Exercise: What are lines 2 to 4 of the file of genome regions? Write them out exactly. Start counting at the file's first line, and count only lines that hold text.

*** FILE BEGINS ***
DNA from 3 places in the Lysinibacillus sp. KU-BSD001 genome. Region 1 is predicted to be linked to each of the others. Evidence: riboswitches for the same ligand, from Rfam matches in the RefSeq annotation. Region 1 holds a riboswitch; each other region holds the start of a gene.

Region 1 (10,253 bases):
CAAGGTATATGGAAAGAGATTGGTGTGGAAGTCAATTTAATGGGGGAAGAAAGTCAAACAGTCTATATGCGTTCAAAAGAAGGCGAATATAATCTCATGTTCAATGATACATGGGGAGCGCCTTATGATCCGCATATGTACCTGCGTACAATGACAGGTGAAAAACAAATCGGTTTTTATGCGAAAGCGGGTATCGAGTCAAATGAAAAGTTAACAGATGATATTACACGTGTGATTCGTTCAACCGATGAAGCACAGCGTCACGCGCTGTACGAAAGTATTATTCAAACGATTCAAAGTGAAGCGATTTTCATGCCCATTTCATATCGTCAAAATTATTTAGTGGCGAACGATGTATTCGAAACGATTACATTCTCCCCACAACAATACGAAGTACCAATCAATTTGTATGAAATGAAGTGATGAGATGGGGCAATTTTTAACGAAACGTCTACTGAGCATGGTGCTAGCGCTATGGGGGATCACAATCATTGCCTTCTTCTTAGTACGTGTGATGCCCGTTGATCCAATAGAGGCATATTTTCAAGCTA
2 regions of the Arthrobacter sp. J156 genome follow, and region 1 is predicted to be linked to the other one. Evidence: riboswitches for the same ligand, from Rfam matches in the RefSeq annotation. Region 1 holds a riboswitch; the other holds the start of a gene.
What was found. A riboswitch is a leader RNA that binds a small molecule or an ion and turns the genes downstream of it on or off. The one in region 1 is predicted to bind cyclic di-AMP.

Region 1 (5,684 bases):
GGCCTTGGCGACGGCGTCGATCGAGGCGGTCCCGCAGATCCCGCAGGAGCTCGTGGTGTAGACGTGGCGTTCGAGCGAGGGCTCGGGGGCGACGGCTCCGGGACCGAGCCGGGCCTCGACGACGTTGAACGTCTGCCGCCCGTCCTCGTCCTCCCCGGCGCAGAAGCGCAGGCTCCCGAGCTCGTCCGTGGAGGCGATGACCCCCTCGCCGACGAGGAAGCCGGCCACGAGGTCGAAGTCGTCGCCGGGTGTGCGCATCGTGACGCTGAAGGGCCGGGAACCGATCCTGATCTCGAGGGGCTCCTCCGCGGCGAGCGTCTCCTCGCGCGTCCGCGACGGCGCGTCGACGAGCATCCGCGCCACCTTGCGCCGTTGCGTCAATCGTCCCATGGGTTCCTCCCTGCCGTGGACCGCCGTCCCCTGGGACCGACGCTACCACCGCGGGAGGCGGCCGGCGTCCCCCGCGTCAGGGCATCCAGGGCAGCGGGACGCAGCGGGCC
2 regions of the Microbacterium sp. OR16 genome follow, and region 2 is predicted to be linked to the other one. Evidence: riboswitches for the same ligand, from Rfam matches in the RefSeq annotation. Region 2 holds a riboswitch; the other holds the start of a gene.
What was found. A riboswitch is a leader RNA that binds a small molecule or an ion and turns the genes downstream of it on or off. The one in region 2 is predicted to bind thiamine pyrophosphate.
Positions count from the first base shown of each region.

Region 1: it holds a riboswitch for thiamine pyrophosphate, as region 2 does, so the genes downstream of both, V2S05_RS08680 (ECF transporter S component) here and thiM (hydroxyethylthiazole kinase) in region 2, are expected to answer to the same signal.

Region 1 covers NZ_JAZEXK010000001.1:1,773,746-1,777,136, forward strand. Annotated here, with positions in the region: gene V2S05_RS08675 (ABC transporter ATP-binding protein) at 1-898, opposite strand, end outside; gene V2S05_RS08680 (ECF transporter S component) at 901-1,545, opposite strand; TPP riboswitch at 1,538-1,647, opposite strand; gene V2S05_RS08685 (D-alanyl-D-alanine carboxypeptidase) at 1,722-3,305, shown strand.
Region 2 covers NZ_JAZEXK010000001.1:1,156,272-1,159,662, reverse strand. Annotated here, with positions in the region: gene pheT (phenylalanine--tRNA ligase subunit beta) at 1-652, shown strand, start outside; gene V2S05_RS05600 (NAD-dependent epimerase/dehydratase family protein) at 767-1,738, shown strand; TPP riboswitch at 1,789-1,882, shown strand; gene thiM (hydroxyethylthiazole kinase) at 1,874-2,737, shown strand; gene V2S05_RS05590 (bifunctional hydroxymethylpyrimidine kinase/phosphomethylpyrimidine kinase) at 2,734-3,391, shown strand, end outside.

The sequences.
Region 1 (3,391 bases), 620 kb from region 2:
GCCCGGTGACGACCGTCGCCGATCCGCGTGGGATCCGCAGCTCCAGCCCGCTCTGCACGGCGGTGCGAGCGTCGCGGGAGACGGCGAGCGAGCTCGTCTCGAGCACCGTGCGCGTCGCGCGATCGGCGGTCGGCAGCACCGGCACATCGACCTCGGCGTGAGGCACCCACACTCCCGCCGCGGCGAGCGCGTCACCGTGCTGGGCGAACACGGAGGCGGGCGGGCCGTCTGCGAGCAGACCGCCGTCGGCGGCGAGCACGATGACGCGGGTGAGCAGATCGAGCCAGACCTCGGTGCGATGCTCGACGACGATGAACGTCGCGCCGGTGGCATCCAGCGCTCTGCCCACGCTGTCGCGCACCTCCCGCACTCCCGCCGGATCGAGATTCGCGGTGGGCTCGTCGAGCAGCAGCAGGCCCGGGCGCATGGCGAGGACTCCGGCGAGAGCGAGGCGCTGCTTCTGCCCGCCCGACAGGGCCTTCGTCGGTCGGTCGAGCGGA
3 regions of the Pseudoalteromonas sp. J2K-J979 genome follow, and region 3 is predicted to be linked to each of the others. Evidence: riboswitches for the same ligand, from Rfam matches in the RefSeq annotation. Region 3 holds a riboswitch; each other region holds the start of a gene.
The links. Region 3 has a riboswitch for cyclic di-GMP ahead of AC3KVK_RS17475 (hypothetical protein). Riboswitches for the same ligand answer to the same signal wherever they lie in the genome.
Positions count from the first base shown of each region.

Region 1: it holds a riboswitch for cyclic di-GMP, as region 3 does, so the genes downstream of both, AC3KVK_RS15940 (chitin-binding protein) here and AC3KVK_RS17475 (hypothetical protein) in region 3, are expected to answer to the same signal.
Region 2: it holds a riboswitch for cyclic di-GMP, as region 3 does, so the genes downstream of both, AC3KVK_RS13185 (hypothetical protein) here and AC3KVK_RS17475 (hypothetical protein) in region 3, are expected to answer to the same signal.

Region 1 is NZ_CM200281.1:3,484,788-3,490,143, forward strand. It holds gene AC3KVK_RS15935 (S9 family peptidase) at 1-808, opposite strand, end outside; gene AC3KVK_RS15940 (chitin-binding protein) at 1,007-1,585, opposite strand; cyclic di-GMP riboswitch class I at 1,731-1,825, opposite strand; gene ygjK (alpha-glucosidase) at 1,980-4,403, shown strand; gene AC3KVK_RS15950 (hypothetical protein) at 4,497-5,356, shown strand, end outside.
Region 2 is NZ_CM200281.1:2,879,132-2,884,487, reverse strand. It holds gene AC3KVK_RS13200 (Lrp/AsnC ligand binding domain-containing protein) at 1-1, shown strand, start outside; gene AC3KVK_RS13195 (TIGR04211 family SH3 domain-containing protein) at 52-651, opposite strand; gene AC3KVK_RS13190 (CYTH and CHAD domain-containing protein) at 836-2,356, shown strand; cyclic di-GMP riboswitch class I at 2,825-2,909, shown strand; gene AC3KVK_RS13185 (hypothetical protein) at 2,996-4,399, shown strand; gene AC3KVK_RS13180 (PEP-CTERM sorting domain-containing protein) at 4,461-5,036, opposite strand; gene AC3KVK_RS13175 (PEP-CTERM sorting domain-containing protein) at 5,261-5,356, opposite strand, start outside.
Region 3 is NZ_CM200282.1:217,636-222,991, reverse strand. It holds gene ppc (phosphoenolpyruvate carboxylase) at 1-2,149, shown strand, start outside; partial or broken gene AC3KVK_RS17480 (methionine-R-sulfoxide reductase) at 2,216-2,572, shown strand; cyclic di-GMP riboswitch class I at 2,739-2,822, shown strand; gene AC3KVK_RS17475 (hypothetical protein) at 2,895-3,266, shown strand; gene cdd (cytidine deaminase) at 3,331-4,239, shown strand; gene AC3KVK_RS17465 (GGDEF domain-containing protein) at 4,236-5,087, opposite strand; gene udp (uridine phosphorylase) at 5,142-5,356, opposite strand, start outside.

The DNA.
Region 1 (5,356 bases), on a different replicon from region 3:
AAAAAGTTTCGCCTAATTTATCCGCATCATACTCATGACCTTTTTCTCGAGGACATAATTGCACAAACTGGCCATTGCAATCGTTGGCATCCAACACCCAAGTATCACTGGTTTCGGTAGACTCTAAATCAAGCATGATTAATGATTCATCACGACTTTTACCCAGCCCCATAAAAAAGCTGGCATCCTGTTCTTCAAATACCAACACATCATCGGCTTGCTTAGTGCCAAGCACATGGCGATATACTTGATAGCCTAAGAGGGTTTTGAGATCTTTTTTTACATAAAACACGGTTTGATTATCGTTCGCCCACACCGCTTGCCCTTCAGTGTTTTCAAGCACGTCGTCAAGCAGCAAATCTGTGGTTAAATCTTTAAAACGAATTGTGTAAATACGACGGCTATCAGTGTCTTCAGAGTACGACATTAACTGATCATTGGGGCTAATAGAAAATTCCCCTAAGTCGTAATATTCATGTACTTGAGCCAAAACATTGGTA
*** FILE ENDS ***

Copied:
Region 1 (10,253 bases):
CAAGGTATATGGAAAGAGATTGGTGTGGAAGTCAATTTAATGGGGGAAGAAAGTCAAACAGTCTATATGCGTTCAAAAGAAGGCGAATATAATCTCATGTTCAATGATACATGGGGAGCGCCTTATGATCCGCATATGTACCTGCGTACAATGACAGGTGAAAAACAAATCGGTTTTTATGCGAAAGCGGGTATCGAGTCAAATGAAAAGTTAACAGATGATATTACACGTGTGATTCGTTCAACCGATGAAGCACAGCGTCACGCGCTGTACGAAAGTATTATTCAAACGATTCAAAGTGAAGCGATTTTCATGCCCATTTCATATCGTCAAAATTATTTAGTGGCGAACGATGTATTCGAAACGATTACATTCTCCCCACAACAATACGAAGTACCAATCAATTTGTATGAAATGAAGTGATGAGATGGGGCAATTTTTAACGAAACGTCTACTGAGCATGGTGCTAGCGCTATGGGGGATCACAATCATTGCCTTCTTCTTAGTACGTGTGATGCCCGTTGATCCAATAGAGGCATATTTTCAAGCTA
2 regions of the Arthrobacter sp. J156 genome follow, and region 1 is predicted to be linked to the other one. Evidence: riboswitches for the same ligand, from Rfam matches in the RefSeq annotation. Region 1 holds a riboswitch; the other holds the start of a gene.